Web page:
A Spy Among Friends: Kim Philby and the Great Betrayal

By Ben Macintyre,

Book cover of A Spy Among Friends: Kim Philby and the Great Betrayal

Why this book?

A nonfiction selection. It’s an extraordinary book telling an extraordinary true tale. I found it a page-turner; Macintyre’s storytelling ability makes the book read like a classic spy thriller. It’s dramatic and insightful and cruelly entertaining, considering Kim Philby was perhaps one of the most successful Soviet spies working in the west and responsible for countless foiled MI6 and CIA missions and the deaths of hundreds of pro-western agents. Macintyre has an enviable ability to craft engaging and compelling stories with wit, charm, and panache about people who exuded wit, charm, and panache with a dangerous sideline in betrayal. The issues of friendship, loyalty, class, and betrayal make for a captivating read. I had to keep reminding myself that the story is chillingly true.

A Spy Among Friends: Kim Philby and the Great Betrayal

By Ben Macintyre,

Why should I read it?

7 authors picked A Spy Among Friends as one of their favorite books, and they share why you should read it.

What is this book about?

Kim Philby was the most notorious British defector and Soviet mole in history. Agent, double agent, traitor and enigma, he betrayed every secret of Allied operations to the Russians in the early years of the Cold War.

Philby's two closest friends in the intelligence world, Nicholas Elliott of MI6 and James Jesus Angleton, the CIA intelligence chief, thought they knew Philby better than anyone, and then discovered they had not known him at all. This is a story of intimate duplicity; of loyalty, trust and treachery, class and conscience; of an ideological battle waged by men with cut-glass accents and…

Solo

By Jack Higgins,

Book cover of Solo

Why this book?

Higgins is probably best known for the brilliant The Eagle Has Landed but it was Solo that inspired my love of thrillers. Solo is an unabashed, fast paced, edge-of-your-seat action thriller. The characters are engaging; Mikali a concert pianist who is an international assassin and Morgan the “amateur,” although a skilled soldier, bereaved father hell-bent on revenge. There is complicated romance, something that always adds an interesting frisson in a thriller, and exotic locales too and it’s evident that Higgins took time to develop his characters, especially Mikali. Higgins so carefully crafted his protagonists that you feel a connection and sympathy for both. Solo is just great storytelling, it made me want to attempt to write such a thriller.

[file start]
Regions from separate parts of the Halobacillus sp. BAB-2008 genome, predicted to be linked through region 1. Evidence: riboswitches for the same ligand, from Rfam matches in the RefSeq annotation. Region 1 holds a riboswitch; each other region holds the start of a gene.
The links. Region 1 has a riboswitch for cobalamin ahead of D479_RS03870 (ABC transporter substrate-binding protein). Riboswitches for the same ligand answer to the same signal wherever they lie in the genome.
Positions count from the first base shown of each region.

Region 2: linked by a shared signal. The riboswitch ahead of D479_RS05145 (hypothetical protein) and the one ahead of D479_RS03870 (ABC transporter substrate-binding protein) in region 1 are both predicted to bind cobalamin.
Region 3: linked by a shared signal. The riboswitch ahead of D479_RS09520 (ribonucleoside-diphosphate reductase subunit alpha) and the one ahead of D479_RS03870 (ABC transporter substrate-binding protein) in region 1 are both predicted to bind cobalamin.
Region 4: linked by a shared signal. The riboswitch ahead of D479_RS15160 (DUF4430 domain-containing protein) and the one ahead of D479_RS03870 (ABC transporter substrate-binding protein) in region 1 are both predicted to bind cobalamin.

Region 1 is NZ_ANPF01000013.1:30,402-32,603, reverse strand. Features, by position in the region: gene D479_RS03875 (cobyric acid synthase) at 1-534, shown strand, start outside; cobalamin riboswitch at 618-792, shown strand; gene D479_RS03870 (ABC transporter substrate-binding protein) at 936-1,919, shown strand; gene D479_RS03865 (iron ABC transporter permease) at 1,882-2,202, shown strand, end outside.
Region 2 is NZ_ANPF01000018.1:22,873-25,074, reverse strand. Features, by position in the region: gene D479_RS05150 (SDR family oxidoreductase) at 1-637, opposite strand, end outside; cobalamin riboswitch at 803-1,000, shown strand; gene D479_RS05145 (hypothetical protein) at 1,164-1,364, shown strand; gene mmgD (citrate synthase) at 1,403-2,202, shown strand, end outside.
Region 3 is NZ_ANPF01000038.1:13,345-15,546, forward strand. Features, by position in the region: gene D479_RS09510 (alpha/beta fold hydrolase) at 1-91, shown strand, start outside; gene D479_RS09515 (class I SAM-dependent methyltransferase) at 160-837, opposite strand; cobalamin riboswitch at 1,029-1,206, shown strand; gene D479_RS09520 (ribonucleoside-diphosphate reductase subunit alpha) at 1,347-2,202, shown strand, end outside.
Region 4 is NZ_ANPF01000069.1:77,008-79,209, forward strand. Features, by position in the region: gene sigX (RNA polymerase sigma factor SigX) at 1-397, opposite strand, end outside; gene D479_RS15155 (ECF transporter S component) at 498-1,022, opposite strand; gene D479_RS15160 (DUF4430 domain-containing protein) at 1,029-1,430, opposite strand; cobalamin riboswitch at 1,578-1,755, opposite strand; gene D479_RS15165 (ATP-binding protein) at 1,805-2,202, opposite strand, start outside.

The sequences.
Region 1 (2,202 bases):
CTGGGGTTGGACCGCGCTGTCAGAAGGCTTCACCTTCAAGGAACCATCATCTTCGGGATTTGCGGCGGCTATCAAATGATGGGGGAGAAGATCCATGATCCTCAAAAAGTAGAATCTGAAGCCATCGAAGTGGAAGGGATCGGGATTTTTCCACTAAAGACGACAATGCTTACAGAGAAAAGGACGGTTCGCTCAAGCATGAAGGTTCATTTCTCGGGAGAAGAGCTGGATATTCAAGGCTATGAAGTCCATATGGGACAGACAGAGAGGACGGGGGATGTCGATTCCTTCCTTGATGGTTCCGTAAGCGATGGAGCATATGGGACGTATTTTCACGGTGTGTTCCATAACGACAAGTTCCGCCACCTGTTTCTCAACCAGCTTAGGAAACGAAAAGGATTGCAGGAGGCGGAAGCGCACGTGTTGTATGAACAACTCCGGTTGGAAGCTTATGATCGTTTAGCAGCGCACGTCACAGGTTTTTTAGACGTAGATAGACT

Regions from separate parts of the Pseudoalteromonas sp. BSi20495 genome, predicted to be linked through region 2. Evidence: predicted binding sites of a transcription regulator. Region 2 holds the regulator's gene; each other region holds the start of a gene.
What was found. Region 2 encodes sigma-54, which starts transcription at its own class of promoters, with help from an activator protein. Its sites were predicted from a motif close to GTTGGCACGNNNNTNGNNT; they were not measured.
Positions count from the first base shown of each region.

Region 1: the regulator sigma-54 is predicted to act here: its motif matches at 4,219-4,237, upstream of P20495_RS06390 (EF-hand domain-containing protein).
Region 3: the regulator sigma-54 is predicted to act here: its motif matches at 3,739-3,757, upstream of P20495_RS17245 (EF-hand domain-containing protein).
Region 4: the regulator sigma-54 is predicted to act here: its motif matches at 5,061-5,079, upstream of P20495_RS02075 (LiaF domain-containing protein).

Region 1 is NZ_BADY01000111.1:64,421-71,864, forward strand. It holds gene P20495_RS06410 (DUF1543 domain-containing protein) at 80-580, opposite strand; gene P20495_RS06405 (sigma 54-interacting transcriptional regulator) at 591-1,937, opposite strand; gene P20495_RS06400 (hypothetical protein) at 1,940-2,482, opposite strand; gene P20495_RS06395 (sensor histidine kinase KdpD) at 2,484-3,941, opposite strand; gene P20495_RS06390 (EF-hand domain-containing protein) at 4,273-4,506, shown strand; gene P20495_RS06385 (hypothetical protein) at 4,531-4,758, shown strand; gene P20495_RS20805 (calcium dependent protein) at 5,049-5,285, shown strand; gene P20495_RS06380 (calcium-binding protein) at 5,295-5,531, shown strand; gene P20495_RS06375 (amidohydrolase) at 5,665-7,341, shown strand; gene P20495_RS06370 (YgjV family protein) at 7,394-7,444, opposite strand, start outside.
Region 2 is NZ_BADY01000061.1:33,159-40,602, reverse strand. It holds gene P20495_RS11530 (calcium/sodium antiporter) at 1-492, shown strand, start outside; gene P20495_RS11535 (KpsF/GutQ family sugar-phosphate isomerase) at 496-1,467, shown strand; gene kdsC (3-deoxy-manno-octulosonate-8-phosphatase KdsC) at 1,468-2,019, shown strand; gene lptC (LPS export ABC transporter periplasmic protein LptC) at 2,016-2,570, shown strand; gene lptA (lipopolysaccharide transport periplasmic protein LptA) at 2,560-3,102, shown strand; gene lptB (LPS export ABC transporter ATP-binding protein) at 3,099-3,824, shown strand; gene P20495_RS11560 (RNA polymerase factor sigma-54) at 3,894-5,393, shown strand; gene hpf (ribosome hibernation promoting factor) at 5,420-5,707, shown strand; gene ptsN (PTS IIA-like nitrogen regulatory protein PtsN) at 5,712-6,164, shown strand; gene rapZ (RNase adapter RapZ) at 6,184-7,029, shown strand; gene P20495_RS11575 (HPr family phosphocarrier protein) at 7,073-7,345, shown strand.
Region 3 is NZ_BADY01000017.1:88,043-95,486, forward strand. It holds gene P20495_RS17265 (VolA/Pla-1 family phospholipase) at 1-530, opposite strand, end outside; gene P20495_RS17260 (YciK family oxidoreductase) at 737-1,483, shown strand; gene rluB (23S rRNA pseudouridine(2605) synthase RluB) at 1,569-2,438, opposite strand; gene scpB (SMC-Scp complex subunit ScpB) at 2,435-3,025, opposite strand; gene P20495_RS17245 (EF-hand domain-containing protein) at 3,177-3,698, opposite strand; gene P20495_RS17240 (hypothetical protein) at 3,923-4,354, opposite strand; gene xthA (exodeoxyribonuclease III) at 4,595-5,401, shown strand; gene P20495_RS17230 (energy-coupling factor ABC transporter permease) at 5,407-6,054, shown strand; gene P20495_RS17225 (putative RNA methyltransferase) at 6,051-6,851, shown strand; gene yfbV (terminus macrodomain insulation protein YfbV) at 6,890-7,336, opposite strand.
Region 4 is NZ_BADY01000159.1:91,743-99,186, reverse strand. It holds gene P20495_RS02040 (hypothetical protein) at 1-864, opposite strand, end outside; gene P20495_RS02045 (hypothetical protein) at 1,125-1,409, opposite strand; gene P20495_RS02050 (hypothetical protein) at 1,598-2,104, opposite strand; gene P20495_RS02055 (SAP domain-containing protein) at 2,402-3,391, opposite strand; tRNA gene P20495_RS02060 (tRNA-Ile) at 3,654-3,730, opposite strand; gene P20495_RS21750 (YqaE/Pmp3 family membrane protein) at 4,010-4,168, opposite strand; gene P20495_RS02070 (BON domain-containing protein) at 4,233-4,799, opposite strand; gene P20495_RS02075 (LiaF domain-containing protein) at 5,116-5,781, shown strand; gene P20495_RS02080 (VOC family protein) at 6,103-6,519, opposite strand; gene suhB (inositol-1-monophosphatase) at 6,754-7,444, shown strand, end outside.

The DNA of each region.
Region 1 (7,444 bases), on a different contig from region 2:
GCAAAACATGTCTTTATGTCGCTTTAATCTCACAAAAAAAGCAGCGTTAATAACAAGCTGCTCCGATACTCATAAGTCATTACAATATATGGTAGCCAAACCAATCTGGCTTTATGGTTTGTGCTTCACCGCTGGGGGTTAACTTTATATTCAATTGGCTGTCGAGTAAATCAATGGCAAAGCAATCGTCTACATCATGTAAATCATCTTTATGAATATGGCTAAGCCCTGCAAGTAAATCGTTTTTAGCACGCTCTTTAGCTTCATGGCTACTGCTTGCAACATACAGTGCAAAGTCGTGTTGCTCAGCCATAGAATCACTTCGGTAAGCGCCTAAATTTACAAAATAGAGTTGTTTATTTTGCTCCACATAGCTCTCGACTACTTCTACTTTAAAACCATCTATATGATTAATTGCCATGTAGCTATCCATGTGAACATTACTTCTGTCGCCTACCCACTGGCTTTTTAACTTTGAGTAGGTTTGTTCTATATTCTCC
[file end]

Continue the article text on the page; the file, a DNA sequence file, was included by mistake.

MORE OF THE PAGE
Solo

By Jack Higgins,

Why should I read it?

1 author picked Solo as one of their favorite books, and they share why you should read it.

What is this book about?

The New York Times–bestselling author of The Eagle Has Landed delivers a pulse-pounding story of a father out for revenge against a master assassin.
 
John Mikali is known throughout the world as a brilliant concert pianist and playboy. But his true vocation is far more interesting and lucrative: He is a peerless international assassin. His music and fame give him entrée to complete his assignments all over the world without fail. He believes himself truly untouchable—until he makes one fatal mistake.
 
Col. Asa Morgan is a military man to the bone. A veteran of wars both declared and undeclared, he’s…